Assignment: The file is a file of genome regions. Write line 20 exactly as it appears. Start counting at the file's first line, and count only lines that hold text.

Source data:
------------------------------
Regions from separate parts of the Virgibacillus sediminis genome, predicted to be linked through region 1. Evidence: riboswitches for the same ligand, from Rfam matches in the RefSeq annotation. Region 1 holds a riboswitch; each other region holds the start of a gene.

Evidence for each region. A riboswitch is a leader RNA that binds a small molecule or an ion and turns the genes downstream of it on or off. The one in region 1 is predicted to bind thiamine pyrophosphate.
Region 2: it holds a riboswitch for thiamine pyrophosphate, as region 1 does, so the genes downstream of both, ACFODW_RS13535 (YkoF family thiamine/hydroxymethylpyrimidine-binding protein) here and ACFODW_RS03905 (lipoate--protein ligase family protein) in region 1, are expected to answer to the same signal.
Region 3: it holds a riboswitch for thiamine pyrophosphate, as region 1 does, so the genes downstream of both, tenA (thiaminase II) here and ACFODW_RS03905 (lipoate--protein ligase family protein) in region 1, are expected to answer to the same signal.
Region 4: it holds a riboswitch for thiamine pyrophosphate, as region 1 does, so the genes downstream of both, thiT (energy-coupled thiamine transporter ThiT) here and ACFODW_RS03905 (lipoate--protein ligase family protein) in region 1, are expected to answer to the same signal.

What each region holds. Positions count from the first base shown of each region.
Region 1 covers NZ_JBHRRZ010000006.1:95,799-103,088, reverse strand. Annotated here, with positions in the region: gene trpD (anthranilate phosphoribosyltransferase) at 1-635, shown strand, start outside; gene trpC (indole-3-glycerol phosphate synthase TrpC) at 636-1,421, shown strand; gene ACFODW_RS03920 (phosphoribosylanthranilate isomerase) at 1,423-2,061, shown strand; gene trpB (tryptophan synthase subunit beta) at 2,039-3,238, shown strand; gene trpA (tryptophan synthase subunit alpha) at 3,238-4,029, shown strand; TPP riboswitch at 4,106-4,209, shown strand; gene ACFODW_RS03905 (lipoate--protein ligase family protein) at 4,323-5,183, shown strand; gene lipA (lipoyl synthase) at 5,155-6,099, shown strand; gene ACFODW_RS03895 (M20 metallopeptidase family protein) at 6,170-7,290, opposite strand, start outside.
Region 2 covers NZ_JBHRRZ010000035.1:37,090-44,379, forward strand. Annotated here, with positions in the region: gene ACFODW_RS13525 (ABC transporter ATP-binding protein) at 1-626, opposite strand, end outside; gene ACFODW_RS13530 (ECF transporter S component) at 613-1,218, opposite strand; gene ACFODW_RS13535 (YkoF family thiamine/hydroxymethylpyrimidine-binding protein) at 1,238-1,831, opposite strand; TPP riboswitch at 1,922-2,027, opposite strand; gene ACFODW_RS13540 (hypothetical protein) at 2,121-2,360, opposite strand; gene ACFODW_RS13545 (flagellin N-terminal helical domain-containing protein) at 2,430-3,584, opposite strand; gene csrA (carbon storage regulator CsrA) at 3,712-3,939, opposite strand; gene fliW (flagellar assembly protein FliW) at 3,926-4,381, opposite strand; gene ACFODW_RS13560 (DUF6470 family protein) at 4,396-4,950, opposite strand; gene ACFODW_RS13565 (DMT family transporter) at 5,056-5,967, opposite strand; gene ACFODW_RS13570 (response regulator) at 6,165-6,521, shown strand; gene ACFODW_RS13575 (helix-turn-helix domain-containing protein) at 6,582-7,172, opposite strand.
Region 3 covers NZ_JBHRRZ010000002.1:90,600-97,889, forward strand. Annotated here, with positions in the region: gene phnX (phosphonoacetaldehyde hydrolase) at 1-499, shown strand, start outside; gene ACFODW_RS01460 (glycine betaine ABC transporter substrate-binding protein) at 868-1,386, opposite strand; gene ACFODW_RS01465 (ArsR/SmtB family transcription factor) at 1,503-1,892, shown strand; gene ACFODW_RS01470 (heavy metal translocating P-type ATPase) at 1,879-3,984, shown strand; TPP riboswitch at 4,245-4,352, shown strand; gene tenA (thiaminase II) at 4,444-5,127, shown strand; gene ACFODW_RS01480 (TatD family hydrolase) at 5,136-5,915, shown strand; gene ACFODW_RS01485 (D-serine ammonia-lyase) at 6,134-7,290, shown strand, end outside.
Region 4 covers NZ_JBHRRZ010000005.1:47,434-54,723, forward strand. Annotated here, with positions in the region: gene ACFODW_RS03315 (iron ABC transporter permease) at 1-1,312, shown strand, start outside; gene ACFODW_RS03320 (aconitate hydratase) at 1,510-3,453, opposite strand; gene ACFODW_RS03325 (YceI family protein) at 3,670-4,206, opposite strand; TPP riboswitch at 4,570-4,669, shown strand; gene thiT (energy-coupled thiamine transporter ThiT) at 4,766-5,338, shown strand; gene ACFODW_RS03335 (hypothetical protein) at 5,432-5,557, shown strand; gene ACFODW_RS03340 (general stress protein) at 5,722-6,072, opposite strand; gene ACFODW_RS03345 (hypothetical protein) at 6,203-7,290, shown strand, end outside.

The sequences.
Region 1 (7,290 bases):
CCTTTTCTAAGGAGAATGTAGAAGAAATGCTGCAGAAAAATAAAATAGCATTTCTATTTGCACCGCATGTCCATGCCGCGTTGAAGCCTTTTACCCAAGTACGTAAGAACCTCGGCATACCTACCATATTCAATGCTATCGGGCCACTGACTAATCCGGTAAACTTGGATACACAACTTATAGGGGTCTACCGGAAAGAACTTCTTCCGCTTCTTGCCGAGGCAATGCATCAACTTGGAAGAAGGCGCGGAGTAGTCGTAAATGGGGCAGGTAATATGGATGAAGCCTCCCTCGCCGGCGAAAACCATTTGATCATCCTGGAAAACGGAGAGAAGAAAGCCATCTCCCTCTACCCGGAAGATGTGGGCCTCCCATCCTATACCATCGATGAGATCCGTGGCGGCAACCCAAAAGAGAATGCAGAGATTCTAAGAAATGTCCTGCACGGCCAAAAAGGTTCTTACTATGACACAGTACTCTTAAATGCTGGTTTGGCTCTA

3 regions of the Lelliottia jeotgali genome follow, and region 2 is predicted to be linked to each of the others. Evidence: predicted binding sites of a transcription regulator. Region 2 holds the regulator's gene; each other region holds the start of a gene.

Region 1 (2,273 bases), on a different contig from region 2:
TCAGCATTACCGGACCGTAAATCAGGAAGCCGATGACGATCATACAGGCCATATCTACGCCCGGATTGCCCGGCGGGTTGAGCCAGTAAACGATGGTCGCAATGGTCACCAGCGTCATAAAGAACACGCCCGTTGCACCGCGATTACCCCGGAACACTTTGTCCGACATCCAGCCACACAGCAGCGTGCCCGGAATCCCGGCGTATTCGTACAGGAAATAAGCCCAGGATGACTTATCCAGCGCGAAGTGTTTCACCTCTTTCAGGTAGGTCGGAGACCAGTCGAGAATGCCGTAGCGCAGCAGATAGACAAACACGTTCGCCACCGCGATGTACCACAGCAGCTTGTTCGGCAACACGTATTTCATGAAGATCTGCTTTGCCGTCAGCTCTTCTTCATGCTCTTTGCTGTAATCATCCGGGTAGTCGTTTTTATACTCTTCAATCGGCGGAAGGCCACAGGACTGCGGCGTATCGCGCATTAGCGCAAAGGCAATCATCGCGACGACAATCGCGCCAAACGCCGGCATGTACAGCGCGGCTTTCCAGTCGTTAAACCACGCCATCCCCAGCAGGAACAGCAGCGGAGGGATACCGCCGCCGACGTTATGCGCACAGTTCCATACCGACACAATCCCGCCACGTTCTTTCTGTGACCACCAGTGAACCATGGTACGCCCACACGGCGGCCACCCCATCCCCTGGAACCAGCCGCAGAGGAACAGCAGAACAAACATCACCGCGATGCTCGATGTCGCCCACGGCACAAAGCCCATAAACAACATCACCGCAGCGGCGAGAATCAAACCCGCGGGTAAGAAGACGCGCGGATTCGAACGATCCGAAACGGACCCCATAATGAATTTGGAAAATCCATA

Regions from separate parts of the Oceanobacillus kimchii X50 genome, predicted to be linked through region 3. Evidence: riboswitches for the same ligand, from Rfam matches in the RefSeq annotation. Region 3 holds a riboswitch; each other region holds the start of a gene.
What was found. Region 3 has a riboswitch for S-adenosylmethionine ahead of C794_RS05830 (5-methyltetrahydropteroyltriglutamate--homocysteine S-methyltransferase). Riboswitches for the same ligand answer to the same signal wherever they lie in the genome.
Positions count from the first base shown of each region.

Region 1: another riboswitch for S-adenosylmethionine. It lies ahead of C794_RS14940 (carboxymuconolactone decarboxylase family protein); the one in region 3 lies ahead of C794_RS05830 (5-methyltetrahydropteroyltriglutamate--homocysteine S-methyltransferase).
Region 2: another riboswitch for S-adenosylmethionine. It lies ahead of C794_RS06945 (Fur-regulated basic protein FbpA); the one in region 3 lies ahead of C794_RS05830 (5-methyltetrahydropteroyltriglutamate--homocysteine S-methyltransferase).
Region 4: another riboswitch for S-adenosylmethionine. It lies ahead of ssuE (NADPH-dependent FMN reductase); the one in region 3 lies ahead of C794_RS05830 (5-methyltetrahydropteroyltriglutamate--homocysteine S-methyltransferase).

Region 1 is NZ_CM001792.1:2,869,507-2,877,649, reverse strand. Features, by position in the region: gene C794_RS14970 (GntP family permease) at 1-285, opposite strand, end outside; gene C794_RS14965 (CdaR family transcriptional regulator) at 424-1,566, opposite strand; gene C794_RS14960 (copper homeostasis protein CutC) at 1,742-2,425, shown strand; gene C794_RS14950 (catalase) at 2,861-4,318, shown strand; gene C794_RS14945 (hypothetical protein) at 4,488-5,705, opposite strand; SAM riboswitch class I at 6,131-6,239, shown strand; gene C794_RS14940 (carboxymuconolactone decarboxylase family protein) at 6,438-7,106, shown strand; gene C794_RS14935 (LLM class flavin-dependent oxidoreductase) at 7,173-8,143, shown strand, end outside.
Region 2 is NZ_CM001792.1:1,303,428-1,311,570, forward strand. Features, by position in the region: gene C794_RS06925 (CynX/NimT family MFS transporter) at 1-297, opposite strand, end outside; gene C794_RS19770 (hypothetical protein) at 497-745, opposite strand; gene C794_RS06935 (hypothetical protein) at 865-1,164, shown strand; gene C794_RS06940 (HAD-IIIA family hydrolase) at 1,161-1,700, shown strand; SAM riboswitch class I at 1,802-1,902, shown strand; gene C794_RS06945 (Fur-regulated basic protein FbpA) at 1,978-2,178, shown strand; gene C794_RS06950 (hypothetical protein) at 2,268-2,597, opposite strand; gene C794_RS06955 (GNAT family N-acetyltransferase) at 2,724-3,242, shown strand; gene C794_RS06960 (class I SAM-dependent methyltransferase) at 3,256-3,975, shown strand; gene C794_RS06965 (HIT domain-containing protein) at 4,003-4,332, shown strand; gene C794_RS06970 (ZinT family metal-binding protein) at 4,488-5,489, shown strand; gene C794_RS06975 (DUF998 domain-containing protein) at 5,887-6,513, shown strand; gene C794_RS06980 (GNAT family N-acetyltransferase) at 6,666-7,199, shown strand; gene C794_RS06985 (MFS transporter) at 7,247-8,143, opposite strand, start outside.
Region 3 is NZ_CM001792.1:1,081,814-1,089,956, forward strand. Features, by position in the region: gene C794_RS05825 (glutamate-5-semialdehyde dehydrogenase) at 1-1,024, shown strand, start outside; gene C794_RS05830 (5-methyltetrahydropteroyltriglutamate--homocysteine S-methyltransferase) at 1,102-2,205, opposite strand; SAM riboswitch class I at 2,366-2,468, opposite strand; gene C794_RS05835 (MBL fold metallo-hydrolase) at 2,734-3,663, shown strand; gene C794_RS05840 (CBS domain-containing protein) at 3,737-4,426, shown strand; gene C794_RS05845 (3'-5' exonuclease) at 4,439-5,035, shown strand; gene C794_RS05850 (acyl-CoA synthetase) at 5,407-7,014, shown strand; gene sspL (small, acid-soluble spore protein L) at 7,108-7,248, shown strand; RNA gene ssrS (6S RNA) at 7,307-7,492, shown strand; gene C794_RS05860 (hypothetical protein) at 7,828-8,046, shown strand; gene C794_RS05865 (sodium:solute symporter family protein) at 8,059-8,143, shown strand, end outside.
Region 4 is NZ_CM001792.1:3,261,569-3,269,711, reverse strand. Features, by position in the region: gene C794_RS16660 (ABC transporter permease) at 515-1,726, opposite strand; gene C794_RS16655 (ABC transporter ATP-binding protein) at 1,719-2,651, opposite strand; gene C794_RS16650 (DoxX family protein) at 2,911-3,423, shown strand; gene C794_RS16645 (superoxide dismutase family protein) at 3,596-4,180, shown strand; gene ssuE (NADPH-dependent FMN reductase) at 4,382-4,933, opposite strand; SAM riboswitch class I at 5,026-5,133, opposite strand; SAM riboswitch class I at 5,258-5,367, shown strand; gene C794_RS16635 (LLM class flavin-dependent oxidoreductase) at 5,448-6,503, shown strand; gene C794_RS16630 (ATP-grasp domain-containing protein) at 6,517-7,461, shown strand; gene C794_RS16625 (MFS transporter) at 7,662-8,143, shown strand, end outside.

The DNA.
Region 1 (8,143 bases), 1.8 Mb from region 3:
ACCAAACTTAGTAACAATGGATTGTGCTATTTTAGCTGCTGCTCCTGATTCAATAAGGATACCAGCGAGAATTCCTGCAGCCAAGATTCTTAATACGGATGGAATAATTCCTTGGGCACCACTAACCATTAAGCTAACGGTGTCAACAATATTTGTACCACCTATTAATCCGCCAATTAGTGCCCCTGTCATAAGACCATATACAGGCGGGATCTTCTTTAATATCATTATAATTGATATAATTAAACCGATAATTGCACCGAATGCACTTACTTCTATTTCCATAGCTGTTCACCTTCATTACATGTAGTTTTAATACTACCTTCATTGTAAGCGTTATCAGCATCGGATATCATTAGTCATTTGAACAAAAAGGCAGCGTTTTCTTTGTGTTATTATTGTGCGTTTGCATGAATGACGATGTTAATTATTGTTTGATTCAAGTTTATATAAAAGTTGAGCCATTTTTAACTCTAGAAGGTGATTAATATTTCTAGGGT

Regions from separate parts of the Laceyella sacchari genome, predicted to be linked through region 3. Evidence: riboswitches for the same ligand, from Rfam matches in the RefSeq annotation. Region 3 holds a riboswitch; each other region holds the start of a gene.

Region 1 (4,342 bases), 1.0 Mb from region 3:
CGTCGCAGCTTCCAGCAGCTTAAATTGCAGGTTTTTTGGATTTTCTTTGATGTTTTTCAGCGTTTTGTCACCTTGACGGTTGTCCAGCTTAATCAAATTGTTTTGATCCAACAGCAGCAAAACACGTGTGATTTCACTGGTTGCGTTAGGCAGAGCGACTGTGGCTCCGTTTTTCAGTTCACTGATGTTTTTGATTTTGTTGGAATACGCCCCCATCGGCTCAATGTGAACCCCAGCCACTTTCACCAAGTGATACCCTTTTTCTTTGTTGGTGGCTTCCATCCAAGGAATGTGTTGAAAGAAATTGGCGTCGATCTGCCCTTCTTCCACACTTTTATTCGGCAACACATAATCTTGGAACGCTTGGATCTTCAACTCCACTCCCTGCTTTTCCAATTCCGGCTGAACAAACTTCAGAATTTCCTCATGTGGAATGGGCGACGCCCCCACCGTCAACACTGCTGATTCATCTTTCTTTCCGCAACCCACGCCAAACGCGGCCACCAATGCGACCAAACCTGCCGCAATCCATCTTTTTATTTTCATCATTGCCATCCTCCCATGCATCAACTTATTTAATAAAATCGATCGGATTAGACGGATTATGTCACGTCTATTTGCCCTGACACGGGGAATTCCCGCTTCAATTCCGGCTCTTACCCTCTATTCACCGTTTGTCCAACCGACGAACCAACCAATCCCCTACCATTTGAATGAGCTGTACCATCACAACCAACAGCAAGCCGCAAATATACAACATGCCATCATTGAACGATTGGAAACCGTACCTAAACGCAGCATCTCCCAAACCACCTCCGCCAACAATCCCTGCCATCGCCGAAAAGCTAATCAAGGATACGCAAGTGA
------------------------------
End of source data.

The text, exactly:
Region 1: another riboswitch for S-adenosylmethionine. It lies ahead of C794_RS14940 (carboxymuconolactone decarboxylase family protein); the one in region 3 lies ahead of C794_RS05830 (5-methyltetrahydropteroyltriglutamate--homocysteine S-methyltransferase).